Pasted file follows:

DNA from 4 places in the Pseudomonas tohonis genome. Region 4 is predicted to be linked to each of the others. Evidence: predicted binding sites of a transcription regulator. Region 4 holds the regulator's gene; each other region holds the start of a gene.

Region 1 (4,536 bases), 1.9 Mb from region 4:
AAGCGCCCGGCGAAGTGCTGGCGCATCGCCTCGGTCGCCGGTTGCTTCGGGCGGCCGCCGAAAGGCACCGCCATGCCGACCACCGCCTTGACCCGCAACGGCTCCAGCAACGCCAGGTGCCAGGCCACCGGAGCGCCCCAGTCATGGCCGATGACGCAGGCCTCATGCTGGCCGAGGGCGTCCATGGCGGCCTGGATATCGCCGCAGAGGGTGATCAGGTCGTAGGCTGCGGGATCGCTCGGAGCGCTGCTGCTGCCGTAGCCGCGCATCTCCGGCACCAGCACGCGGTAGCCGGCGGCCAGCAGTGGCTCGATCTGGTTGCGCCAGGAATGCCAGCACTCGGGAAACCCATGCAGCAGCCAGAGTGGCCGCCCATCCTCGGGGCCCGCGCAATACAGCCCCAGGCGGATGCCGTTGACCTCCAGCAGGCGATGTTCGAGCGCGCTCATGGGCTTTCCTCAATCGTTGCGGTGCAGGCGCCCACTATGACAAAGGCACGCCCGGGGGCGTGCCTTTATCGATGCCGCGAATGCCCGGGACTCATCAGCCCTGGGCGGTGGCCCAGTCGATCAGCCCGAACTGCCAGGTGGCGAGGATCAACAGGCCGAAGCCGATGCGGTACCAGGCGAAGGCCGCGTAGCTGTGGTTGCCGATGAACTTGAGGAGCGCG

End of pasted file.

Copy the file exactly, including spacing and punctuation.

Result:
DNA from 4 places in the Pseudomonas tohonis genome. Region 4 is predicted to be linked to each of the others. Evidence: predicted binding sites of a transcription regulator. Region 4 holds the regulator's gene; each other region holds the start of a gene.

Region 1 (4,536 bases), 1.9 Mb from region 4:
AAGCGCCCGGCGAAGTGCTGGCGCATCGCCTCGGTCGCCGGTTGCTTCGGGCGGCCGCCGAAAGGCACCGCCATGCCGACCACCGCCTTGACCCGCAACGGCTCCAGCAACGCCAGGTGCCAGGCCACCGGAGCGCCCCAGTCATGGCCGATGACGCAGGCCTCATGCTGGCCGAGGGCGTCCATGGCGGCCTGGATATCGCCGCAGAGGGTGATCAGGTCGTAGGCTGCGGGATCGCTCGGAGCGCTGCTGCTGCCGTAGCCGCGCATCTCCGGCACCAGCACGCGGTAGCCGGCGGCCAGCAGTGGCTCGATCTGGTTGCGCCAGGAATGCCAGCACTCGGGAAACCCATGCAGCAGCCAGAGTGGCCGCCCATCCTCGGGGCCCGCGCAATACAGCCCCAGGCGGATGCCGTTGACCTCCAGCAGGCGATGTTCGAGCGCGCTCATGGGCTTTCCTCAATCGTTGCGGTGCAGGCGCCCACTATGACAAAGGCACGCCCGGGGGCGTGCCTTTATCGATGCCGCGAATGCCCGGGACTCATCAGCCCTGGGCGGTGGCCCAGTCGATCAGCCCGAACTGCCAGGTGGCGAGGATCAACAGGCCGAAGCCGATGCGGTACCAGGCGAAGGCCGCGTAGCTGTGGTTGCCGATGAACTTGAGGAGCGCG